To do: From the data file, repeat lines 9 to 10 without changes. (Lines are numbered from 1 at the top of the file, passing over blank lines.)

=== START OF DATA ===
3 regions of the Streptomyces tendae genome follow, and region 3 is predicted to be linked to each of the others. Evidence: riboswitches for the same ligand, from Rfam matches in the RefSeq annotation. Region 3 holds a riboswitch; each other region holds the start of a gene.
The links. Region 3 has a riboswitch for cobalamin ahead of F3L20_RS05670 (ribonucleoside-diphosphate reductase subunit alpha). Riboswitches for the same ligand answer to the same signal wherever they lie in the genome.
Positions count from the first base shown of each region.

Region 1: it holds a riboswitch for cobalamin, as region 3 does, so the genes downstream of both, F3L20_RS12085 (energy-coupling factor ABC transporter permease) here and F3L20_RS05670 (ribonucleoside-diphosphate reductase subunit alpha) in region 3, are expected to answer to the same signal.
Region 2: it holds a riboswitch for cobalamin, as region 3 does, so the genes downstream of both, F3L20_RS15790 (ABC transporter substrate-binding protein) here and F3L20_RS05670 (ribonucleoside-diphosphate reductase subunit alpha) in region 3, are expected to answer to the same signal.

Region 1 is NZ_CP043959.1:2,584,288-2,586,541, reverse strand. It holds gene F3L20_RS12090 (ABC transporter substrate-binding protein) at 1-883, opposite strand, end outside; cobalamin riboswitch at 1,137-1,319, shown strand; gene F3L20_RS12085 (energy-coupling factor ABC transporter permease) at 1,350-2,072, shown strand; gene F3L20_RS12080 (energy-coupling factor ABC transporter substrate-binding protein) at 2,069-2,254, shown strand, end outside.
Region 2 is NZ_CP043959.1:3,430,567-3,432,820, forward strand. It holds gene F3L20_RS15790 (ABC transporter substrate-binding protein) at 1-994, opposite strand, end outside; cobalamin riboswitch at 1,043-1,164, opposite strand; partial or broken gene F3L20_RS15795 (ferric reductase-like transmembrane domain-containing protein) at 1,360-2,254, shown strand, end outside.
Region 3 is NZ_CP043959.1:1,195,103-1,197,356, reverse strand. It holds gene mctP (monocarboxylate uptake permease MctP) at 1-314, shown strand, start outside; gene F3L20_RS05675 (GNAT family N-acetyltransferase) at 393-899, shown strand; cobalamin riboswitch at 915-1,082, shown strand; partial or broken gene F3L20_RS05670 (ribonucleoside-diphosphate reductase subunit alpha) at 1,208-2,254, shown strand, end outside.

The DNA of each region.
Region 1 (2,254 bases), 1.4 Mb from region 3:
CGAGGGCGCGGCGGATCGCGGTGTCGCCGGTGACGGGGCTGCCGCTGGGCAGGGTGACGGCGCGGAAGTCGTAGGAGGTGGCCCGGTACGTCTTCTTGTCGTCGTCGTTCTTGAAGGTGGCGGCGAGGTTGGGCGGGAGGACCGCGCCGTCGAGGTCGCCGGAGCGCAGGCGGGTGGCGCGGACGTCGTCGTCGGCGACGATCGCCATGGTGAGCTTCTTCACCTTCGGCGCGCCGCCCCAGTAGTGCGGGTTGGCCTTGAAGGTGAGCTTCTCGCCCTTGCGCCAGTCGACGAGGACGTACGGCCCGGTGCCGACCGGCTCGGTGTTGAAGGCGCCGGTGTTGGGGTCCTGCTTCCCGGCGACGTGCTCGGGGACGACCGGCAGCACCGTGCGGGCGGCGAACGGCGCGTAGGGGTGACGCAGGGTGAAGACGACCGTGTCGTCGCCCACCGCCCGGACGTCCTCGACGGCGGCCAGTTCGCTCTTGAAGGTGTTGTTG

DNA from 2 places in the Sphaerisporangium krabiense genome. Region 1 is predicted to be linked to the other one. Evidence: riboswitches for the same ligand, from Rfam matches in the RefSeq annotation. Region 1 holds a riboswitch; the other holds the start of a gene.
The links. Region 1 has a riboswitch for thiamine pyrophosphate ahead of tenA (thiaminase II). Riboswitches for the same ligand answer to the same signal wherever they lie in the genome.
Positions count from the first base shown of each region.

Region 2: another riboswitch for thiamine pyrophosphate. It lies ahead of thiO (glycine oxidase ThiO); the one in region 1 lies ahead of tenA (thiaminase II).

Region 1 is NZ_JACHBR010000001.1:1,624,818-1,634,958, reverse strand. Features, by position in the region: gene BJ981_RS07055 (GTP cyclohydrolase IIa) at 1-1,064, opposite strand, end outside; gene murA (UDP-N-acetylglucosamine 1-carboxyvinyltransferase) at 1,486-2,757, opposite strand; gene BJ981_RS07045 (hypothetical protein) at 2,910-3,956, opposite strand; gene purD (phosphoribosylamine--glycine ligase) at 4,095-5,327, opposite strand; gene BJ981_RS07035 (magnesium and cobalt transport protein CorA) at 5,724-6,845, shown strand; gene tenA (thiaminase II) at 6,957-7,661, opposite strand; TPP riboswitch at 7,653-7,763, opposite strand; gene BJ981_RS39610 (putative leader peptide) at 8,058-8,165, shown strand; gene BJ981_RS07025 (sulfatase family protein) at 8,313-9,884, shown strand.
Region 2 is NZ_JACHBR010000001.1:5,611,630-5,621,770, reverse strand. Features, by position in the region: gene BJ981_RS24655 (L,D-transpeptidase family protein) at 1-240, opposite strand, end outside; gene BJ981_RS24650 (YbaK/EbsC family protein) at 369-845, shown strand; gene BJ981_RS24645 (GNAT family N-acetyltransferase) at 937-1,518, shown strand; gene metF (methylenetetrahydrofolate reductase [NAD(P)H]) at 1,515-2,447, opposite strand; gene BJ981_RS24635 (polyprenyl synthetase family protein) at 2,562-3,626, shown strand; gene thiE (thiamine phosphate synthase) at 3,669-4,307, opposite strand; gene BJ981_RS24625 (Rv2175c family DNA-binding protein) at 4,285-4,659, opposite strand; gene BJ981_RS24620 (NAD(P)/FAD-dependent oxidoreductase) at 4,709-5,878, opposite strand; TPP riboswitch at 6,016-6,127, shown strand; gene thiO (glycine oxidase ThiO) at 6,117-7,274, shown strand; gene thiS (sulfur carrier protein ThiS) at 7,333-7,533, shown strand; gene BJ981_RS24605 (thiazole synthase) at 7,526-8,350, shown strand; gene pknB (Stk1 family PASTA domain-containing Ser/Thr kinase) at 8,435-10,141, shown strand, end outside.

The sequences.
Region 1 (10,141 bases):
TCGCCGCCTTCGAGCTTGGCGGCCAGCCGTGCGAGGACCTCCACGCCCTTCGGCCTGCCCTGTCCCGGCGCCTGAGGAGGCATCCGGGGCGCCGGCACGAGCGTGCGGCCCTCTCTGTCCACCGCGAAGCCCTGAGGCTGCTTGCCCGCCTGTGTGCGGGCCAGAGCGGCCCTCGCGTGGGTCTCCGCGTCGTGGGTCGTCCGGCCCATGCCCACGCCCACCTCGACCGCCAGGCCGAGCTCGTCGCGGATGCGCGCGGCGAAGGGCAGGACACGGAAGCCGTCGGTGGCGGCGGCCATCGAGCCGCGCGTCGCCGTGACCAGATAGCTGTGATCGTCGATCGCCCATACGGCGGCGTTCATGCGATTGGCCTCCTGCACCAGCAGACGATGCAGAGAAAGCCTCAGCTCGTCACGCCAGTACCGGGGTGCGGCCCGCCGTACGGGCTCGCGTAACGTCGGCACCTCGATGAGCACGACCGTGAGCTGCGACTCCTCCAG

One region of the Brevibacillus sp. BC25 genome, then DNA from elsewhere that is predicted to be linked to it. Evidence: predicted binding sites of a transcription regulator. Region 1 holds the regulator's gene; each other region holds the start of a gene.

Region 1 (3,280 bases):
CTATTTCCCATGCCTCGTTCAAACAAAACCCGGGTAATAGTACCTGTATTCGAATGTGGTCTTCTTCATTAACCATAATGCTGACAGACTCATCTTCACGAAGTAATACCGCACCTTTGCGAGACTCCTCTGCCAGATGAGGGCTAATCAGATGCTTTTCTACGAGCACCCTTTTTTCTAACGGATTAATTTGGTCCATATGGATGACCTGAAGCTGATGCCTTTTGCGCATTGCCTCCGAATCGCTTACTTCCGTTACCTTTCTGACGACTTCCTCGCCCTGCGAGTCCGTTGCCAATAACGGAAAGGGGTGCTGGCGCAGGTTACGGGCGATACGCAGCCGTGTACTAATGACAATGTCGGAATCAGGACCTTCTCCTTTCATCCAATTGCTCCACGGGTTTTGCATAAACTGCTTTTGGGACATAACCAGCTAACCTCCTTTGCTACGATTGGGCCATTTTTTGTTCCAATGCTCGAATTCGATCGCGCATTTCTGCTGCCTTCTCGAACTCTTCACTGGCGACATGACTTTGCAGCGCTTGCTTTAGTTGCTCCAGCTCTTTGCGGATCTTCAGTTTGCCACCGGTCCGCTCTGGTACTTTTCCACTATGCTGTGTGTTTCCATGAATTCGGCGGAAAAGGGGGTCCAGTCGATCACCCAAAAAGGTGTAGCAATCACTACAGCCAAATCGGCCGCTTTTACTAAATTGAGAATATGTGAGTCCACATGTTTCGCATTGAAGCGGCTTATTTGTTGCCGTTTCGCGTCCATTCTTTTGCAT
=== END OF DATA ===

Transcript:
The DNA of each region.
Region 1 (2,254 bases), 1.4 Mb from region 3: